OUAGADOUGOU— Two senior allies of Burkina Faso’s deposed former president Blaise Compaore were sentenced to 10 and 20 years in prison respectively on Monday for organising a 2015 coup attempt against a transitional government.
Protesters, angered by Compaore’s attempt to change the constitution to extend his 27-year rule, forced him to flee the West African nation in 2014.
Troops from the elite Presidential Security Regiment under the command of General Gilbert Diendere, Compaore’s right-hand man, took members of the transitional government hostage less than a month before elections the following year.
The week-long power grab failed, but 14 people were killed and more than 250 others were wounded as they attempted to resist the putsch.
A military tribunal in the capital Ouagadougou found Diendere guilty of murder and threatening state security and sentenced him to 20 years in prison.
“This is a victory for the Burkinabe people, a victory for democracy and the rule of law,” said Prosper Farama, a lawyer for people injured in the coup attempt. “Only the people, by their legitimacy, confer power.”
Diendere’s lawyer said he would discuss a possible appeal with his client.
Compaore’s former foreign minister Djibril Bassole, who was accused of being the coup’s mastermind, was also sentenced to 10 years in prison for treason.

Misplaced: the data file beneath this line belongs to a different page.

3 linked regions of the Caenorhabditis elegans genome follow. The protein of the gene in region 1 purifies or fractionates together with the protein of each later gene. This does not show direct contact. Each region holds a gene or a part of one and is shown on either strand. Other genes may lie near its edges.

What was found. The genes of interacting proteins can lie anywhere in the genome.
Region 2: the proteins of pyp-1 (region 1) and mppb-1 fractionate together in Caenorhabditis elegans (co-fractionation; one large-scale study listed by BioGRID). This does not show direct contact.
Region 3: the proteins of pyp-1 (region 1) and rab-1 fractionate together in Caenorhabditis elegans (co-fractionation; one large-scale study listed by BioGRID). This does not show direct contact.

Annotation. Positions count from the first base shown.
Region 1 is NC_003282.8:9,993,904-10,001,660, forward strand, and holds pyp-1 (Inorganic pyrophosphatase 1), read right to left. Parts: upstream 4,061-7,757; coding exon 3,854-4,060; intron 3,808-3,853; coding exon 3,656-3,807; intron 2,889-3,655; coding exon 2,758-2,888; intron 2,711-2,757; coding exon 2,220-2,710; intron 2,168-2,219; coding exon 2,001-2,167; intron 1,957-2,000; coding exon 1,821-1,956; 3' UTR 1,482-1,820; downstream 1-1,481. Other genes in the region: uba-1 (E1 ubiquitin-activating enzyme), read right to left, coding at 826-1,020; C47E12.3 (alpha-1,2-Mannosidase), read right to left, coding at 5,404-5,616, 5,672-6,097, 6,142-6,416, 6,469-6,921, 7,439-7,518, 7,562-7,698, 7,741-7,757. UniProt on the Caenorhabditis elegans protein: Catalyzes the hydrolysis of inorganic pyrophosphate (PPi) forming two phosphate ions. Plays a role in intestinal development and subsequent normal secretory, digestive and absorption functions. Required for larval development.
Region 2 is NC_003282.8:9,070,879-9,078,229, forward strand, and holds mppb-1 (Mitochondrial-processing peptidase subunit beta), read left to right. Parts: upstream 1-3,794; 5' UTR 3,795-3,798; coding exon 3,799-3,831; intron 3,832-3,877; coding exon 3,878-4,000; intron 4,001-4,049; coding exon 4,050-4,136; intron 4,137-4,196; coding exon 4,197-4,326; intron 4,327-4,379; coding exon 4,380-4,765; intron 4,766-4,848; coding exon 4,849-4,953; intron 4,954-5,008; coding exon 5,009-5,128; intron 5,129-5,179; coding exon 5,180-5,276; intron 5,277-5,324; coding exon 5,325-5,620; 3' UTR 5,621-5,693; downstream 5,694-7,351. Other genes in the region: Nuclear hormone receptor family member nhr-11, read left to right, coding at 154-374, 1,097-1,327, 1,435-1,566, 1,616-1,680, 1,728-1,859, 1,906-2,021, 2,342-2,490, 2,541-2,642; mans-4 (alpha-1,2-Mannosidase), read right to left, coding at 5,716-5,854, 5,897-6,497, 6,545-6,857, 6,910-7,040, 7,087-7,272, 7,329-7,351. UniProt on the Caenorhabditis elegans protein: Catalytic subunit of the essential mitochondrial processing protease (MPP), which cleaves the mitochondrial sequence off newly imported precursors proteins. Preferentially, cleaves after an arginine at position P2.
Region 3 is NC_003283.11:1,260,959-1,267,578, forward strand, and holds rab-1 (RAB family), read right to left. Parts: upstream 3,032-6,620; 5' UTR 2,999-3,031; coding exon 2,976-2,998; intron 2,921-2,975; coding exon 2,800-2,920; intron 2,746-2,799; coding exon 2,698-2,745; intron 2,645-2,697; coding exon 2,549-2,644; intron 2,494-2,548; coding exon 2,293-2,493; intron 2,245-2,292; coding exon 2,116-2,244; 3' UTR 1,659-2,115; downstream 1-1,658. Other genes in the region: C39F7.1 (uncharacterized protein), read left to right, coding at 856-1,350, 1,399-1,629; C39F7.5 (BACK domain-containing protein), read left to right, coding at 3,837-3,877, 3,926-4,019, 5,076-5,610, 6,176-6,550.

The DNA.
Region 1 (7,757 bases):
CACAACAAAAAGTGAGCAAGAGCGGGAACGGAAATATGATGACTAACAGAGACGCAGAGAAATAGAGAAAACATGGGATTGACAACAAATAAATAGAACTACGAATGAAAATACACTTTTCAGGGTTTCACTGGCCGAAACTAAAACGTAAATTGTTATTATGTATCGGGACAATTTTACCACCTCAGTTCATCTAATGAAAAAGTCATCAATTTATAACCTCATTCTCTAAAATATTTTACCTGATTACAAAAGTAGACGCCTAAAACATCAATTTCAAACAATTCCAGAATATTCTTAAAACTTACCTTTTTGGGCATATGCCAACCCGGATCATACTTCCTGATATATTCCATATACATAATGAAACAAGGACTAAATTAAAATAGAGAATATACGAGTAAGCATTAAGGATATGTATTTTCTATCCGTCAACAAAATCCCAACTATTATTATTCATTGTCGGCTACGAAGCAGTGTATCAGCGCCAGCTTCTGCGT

Compaore now lives in exile in neighbouring Cote d’Ivoire.
Burkina, once among the region’s most peaceful countries, has been riven by jihadist and inter-ethnic violence over the last few years, some of it spillover from neighbouring Mali.
Last month, suspected Islamist militants killed 24 soldiers in the deadliest attack yet on the country’s army.
Meanwhile, fifteen people were confirmed dead after a day of rescue in the remains of a three-storey building which collapsed in Mali’s capital Bamako, an official said on Monday.
The residential building, which was under construction but was inhabited, fell down in the early hours of Sunday, and the death toll rose throughout the day as firefighters extracted men, women and children from the rubble.
Twenty-six people survived, Major Baba Cisse, a spokesperson for the minister of security, told Reuters on the phone. Most of those sustained injuries, state radio ORTM reported.
The government said a lack of respect for construction standards was the likely cause of the collapse.—Reuters.